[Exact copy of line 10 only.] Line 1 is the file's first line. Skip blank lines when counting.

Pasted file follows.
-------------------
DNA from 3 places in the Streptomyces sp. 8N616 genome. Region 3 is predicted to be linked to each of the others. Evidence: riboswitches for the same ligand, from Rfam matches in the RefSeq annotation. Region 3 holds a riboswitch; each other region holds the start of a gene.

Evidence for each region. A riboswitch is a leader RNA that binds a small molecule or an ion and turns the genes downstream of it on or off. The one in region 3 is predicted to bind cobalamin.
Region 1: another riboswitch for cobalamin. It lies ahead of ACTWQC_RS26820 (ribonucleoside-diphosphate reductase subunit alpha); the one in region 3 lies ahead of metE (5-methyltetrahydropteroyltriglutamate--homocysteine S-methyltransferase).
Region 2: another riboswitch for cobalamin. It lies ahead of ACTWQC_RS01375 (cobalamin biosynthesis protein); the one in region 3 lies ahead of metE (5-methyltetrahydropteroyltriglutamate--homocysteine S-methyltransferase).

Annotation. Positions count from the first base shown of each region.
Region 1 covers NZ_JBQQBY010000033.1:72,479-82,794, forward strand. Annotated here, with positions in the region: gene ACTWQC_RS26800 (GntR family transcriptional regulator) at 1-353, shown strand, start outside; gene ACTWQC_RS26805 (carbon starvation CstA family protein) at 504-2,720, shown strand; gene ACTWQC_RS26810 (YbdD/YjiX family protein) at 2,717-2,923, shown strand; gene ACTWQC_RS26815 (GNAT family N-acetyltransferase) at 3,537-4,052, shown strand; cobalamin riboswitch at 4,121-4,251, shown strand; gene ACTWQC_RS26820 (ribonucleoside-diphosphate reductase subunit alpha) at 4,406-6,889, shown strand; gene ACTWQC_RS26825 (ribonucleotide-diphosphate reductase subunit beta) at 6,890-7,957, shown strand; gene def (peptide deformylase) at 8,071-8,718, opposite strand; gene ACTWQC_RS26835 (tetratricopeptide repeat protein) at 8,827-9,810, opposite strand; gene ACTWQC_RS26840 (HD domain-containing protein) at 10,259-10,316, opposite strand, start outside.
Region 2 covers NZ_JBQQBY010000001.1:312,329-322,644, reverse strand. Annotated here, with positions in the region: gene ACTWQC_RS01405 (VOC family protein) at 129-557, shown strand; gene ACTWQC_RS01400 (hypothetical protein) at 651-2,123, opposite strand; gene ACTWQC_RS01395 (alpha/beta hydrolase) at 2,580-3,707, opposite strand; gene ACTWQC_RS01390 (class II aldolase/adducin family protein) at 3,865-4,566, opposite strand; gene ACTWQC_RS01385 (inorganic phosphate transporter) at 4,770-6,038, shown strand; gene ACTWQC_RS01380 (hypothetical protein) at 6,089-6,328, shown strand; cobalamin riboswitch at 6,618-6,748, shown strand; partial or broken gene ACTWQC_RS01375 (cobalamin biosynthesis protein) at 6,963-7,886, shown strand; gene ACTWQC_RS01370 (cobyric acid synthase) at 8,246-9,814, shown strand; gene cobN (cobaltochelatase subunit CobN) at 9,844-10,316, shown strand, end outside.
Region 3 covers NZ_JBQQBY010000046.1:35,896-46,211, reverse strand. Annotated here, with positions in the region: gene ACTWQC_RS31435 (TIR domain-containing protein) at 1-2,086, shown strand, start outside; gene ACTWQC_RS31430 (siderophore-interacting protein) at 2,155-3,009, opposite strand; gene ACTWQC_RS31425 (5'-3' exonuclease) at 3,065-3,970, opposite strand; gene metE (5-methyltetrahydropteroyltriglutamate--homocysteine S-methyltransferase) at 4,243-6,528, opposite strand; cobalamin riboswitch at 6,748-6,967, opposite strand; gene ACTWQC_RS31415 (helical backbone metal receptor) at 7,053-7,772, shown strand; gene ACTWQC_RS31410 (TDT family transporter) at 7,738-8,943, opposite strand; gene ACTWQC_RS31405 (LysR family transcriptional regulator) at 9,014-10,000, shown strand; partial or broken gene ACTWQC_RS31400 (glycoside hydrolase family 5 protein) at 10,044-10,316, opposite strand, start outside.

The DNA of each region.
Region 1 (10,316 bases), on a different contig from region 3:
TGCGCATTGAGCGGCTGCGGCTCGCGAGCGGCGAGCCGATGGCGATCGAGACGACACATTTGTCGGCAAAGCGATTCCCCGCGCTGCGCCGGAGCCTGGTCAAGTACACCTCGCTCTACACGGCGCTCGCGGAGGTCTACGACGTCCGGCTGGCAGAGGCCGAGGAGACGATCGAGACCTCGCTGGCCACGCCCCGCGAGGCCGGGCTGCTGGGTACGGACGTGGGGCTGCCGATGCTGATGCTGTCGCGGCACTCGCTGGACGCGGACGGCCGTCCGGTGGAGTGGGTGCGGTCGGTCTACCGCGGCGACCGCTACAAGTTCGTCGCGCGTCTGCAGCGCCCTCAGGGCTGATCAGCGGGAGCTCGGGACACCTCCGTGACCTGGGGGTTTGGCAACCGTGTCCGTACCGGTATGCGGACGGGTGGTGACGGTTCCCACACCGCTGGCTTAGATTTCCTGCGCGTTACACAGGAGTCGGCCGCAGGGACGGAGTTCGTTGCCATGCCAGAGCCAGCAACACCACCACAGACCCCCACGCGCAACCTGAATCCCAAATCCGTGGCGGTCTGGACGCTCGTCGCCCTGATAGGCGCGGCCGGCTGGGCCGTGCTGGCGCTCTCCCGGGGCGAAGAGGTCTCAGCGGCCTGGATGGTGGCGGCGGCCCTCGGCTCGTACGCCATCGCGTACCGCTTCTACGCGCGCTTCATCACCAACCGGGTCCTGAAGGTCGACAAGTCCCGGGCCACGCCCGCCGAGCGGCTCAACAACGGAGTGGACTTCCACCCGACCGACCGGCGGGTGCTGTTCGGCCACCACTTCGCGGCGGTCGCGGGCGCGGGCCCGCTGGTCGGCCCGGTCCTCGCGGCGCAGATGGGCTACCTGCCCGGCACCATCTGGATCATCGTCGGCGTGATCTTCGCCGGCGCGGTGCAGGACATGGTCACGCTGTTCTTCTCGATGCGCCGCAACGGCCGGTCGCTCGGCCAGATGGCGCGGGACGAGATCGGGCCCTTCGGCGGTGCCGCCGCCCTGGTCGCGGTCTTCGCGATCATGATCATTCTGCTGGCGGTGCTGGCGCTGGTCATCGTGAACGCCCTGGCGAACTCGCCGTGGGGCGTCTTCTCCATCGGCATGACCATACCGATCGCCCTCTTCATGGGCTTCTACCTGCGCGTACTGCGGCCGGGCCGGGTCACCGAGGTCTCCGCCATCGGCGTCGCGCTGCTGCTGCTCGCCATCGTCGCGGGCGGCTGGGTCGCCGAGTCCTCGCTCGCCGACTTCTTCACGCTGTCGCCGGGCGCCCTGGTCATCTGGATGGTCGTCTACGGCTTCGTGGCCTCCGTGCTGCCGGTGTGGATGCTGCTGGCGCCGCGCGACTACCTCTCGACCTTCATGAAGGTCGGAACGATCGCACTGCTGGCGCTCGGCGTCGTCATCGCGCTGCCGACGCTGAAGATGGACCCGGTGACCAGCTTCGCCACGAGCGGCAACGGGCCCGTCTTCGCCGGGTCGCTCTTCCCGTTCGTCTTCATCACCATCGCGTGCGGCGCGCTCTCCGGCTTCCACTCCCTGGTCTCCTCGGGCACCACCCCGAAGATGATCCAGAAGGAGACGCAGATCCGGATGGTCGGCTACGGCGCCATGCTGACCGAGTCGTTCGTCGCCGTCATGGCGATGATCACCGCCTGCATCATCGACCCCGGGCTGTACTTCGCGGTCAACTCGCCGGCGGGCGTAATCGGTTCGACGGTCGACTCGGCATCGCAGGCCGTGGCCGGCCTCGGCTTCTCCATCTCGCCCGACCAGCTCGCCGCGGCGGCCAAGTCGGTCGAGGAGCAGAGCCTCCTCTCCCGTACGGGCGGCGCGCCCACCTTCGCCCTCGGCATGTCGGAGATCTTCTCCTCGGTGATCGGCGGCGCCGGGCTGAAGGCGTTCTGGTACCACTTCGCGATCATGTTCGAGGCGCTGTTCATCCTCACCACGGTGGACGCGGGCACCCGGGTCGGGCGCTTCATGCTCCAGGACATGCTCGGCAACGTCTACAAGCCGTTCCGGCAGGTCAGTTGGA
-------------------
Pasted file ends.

Region 1 (10,316 bases), on a different contig from region 3: